As Pirelli is beginning their foray into the world of mountain bike tires, they sent us out a set of their e-bike rated Scorpion tires. There are three different models – the M, R, and S, which increase in how aggressive they are throughout the line. All of the tires are offered in 27.5″ and 29″ at just one width: 2.6″. For a few months now I’ve been riding the most aggressive S version up front and the R version out back on my Trek Rail. Here’s how they stack up…
- 27.5″ and 29″(tested) X 2.6″
- 60 TPI casing
- Scorpion S – 1330 grams (verified)
- Scorpion R – 1270 grams (verified)
- “Smartgrip” rubber compound
- “Hyperwall” casing
- $79 USD
On the left is the most aggressive “S” model and on the right is the rear specific “R” model, which is faster rolling and features a tighter knob spacing.
The tires both use Pirelli’s “Hyperwall” construction, which is essentially a foldable, reinforced 60TPI casing to help deal with the added bulk and pressure of e-bikes, while also preventing pinch flats. The weight and thickness are on par with standard Mountain Bike tires that land roughly between a Trail and DH rating. For example, if we were talking in Schwalbe marketing speak they would be on par with a “Super Gravity” casing.
The Scorpion E-MTB S features a more squared off profile than its rear counterpart, as you can see above. Most of the knobs take on a shape that is a lot more triangle than it is square, with the center lugs featuring sipes running the long way.
The side knobs are substantially aggressive in their stature and staggered in their inboard / outboard positioning.
As you can see above, the rear tire has a more rounded off profile and tamed down knobs in the middle for faster rolling resistance.
The Scorpion R’s side knobs in particular are rather low in profile and land on the smaller size in terms of overall diameter – they’re also widely spaced from both one another and from the center lugs they line up with.
On the trail
To start, the Scorpion E-MTB lineup is not intended to be an ultra high performance tire aimed at the most rugged terrain and adverse conditions. Rather, with a firmer rubber compound they nod toward versatility and longer wear on terrain of average difficulty, with the average consumer in mind.
I started out with a pretty standard 25 PSI front and 27 PSI rear pressure in the tires and on most terrain in good conditions, I found them to get along quite nicely. As I found my way onto looser terrain and encountered wet roots and slippery rocks I was searching for more traction and stability. I was able to safely eek my way down toward the low 20’s and found a bit more bite while never managing to get a pinch flat, even on rather rocky terrain. This speaks more to the quality of the casing and its construction, which proved to be quite tough and up to the task for e-bikes.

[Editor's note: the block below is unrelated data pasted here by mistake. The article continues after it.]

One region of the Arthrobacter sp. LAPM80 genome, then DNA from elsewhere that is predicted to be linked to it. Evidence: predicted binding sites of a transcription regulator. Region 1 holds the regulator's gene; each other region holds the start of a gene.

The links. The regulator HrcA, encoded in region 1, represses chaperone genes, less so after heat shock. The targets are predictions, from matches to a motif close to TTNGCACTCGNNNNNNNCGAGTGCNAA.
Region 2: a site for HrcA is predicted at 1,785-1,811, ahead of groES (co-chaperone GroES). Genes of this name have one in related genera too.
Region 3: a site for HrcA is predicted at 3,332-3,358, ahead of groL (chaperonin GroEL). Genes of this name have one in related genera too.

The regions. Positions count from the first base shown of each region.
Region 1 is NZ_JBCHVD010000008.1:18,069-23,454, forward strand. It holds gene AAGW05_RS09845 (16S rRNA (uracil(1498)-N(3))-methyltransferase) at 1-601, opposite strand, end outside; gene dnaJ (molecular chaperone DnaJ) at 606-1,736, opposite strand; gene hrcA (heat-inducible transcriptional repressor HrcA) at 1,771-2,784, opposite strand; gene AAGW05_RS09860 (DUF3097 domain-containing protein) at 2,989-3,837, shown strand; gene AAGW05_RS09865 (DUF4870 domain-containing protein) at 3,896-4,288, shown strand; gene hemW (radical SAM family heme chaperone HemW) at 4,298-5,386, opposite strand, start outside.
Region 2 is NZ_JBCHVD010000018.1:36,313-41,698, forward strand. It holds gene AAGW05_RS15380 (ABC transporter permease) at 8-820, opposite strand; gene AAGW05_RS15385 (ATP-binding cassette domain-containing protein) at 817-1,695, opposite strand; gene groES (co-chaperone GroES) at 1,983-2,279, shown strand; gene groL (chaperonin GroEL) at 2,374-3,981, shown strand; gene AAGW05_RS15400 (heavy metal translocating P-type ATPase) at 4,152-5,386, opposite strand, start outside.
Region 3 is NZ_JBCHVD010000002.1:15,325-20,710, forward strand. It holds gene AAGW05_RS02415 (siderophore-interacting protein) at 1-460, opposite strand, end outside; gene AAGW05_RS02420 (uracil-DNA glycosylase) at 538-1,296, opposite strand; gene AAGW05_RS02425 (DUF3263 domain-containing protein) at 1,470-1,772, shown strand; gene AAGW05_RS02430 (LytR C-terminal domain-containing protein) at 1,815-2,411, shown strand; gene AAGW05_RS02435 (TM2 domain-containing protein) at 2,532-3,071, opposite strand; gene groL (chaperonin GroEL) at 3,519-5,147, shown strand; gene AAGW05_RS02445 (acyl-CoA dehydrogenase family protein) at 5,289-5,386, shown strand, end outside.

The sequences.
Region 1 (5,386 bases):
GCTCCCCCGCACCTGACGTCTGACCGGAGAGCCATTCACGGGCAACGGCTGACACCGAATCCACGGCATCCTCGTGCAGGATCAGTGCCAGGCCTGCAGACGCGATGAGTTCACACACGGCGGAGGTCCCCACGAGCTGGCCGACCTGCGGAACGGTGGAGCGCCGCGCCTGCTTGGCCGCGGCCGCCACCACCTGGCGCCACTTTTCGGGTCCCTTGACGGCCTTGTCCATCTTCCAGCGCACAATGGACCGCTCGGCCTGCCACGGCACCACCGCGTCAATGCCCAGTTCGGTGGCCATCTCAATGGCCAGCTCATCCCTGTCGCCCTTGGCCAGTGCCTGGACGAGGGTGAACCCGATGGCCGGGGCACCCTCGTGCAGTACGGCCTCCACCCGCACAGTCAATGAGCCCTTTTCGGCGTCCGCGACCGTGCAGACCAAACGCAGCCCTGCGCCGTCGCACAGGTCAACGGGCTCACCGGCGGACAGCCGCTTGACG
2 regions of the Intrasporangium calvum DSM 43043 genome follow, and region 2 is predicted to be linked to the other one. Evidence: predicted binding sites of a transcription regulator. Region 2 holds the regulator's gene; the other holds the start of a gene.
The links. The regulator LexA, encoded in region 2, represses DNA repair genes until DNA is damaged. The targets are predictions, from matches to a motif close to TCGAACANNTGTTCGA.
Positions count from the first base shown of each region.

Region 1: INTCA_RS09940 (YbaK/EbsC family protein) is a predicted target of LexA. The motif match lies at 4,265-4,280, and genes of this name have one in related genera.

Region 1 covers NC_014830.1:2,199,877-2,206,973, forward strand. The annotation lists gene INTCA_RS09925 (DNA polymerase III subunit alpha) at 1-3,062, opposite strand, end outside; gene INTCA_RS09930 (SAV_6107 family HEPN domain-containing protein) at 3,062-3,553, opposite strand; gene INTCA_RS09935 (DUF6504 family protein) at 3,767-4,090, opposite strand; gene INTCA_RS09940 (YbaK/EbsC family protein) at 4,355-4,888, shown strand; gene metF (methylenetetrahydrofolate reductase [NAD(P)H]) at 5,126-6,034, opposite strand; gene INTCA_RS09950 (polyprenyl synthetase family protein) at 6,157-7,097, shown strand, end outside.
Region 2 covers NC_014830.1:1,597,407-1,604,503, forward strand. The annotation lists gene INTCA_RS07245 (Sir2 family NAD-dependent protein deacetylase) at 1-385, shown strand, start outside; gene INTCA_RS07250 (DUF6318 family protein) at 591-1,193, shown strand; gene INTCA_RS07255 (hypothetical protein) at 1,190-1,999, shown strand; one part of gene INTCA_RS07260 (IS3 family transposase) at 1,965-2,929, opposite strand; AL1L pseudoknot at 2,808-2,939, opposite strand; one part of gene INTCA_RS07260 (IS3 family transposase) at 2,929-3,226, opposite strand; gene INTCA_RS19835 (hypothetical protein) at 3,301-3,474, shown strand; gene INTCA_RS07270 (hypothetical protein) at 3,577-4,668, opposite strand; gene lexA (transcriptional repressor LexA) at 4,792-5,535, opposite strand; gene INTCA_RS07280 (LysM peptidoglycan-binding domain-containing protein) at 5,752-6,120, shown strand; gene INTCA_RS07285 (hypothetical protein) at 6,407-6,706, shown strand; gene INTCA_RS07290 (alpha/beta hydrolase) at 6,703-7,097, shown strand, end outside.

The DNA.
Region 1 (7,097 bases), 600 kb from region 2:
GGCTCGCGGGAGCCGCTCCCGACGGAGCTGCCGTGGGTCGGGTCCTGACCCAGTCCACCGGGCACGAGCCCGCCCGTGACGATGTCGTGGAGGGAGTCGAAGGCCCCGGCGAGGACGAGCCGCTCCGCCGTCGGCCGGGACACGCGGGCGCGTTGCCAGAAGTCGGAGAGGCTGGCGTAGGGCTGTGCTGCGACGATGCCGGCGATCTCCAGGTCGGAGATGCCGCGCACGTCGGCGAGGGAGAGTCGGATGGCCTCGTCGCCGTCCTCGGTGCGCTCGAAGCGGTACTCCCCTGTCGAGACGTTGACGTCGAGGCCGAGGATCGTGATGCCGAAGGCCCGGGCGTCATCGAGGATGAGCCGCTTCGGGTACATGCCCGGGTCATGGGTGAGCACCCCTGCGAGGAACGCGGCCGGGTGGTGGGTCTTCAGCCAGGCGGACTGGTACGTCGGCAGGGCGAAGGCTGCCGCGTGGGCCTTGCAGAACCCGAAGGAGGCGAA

As far as knob profile and tread pattern is concerned, I found the front tire to be quite grippy and stable in a broader range of conditions. However, the rear was a little less confidence inspiring when I started to push things – particularly in the corners and on steep climbs. I think this is likely due to the more rounded profile and less pronounced outer knobs. The same situation applies with braking – up front it was pretty good, while the rear was just okay. While I just had a Scorpion E-MTB S and a single rear specific Scorpion E-MTB R, that means that I didn’t experiment with running the S version front and back. However, despite the fact that it would roll a little slower, this would be the hot ticket for more aggressive riders who are curious about these tires.
At present, Pirelli is easing its way into the MTB/e-MTB tire world and the Scorpions are by no means an ultra high performance tire. Rather, they’re aimed at terrain of average difficulty for consumers who aren’t trying to be heroes. With that in mind, consider that Pirelli has an incredible history in motorsports and they know rubber as well as any other high performance brand. At the end of next year, Pirelli will begin manufacturing their cycling tires at a race car tire factory in Milan, Italy which is currently being converted over to two wheel production. Recently Pirelli was working with the TREK-Pirelli MTB team on developmental efforts and they are currently working on a gravity tire program with the goal of entering the DH World Cup and EWS arena. Expect to see them broadening their horizons moving forward.